Transference is a film-like adventure for the digital age. It’s a thrilling, edge of your seat experience that will take you to new heights and depths in this virtual reality world.
Transference (2018) is a single-player psychological thriller set in a hazy replica of reality—the simulation of a family’s collective psyche, apparently damaged when the father, a scientist, attempts his breakthrough treatment on himself, his wife, and their child. The deep themes and film-like aspect of the game will leave you reeling long after the credits have rolled.
Scientist Raymond Hayes has devised a means to reproduce organic awareness in a virtual environment, according to a live action sequence. There’s some wiggle area here, but based on Hayes’ initial remarks, we were either a test subject or a coworker who agreed to assist him accomplish his dream of perpetual life. In any case, he expresses gratitude for our part in making it happen. The video’s tracking is eerily misaligned, implying that Hayes’ eternal paradise is anything but.
It’s evident as we wake up on the street corner in front of Hayes’ house that we’ve been thrown into a decaying virtual world that need your assistance to fix. Missing assets, such as doorknobs and entryways, appear as large black voids with red error notices.
The broken file is repaired by completing the appropriate problem, such as playing a few musical notes on the apartment building’s buzzers or adjusting a radio to momentarily connect two family members for a terrified talk. But it’s not that simple, as you’ll soon discover that turning out the light allows you to go through one of three alternate realities, each of which is a fragmented reflection of the family’s real apartment as seen through the eyes of Hayes, his son Ben, and his wife Katherine.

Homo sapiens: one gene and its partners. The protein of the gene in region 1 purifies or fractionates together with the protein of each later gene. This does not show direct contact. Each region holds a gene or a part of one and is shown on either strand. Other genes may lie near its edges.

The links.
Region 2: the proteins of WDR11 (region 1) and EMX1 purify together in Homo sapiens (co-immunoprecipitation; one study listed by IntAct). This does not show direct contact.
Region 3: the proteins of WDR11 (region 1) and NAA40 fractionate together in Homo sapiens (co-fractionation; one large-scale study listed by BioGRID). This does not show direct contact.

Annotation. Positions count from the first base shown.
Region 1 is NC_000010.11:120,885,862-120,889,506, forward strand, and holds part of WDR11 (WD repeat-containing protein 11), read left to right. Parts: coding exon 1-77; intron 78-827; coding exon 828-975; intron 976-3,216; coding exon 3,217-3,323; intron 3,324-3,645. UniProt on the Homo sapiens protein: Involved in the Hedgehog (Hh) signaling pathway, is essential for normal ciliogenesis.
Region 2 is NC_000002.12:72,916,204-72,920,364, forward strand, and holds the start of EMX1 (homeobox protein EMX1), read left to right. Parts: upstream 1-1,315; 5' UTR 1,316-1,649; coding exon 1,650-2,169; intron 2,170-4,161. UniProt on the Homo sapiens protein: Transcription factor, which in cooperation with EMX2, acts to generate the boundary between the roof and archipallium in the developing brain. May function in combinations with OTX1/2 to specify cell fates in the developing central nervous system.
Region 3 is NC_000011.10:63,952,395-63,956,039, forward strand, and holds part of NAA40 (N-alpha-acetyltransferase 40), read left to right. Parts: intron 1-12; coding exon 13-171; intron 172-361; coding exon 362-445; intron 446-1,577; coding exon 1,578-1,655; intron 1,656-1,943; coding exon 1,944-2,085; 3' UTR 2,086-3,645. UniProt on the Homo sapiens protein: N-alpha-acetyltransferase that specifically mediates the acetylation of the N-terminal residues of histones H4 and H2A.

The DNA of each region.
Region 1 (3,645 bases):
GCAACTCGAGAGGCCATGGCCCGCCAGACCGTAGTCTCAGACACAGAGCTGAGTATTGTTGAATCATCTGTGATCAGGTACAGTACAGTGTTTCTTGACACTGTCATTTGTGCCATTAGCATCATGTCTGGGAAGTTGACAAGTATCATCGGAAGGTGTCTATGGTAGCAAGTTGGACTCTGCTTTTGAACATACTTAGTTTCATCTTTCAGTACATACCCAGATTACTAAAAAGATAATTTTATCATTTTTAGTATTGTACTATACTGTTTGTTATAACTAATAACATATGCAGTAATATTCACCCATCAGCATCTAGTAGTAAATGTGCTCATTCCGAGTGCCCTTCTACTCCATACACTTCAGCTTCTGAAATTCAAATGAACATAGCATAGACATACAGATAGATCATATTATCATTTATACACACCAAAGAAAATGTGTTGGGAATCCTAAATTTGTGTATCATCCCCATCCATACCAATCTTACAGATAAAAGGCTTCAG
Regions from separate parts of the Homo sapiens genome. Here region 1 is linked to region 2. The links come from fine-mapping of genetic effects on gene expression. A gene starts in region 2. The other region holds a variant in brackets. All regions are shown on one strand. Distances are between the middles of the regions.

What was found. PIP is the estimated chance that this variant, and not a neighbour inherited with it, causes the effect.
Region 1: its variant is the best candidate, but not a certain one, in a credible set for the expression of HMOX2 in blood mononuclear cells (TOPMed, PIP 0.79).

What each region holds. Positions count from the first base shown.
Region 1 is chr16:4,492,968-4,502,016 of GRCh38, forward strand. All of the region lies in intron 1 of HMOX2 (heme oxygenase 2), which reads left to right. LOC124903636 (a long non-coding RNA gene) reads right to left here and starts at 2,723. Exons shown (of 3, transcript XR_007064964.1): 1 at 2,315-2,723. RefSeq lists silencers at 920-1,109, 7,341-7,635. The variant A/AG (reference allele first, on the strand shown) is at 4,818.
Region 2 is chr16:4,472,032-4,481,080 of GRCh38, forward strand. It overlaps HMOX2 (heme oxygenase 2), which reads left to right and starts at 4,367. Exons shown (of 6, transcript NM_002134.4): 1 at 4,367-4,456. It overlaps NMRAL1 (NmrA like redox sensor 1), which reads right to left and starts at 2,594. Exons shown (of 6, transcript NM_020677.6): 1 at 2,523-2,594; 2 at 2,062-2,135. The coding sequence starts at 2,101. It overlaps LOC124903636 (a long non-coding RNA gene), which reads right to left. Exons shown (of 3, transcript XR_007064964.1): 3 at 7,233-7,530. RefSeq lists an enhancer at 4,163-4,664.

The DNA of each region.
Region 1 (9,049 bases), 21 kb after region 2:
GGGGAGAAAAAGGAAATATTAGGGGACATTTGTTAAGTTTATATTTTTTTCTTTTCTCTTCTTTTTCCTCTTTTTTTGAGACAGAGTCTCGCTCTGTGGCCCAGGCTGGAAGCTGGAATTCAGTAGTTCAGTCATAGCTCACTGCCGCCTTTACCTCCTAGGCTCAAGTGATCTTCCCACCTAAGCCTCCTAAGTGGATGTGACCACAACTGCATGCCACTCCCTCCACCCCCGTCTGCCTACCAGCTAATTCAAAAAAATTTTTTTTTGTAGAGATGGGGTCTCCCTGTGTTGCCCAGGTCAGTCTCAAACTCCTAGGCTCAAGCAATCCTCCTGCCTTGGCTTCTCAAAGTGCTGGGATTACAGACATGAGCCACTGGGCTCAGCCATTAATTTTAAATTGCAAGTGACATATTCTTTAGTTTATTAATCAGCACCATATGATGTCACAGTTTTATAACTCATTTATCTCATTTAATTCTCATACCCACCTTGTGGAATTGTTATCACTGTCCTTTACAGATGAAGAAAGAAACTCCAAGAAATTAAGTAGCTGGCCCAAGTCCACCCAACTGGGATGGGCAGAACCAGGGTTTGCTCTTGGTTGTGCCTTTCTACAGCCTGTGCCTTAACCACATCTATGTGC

There is a wide spectrum of complexity in puzzles, and there are only a few instances when the solution is clear right away. Hayes’ video recordings and memories aren’t much help, so you’re on your own to figure out how to get out of the increasingly terrifying simulation.
With its creaking doors and voices shouting out for aid, the background is nothing short of disturbing. The most horrifying aspect is the horrible beast that has apparently corrupted the three digital replicants, appearing at strangely inconsistent high-tension situations. You can’t run or hide either; throughout the game, you wander at an eerily slow speed, looking for the next puzzle answer and hoping the beast doesn’t materialize for another one of those really terrible jump scares.
However, there are minimal jump scares, making the horror portion of the game more reliant on the narrative and the game’s disjointed atmosphere. A slew of video recordings starring Hayes are strewn across the game, and they truly bring home how troubled he grew in his quest for the ultimate solution. Found things such as USB drives, audio recordings, notes, and books serve as supplementary material, allowing Hayes to give the audience tiny glimpses into his family life and explain why he kept working despite everyone’s doubts.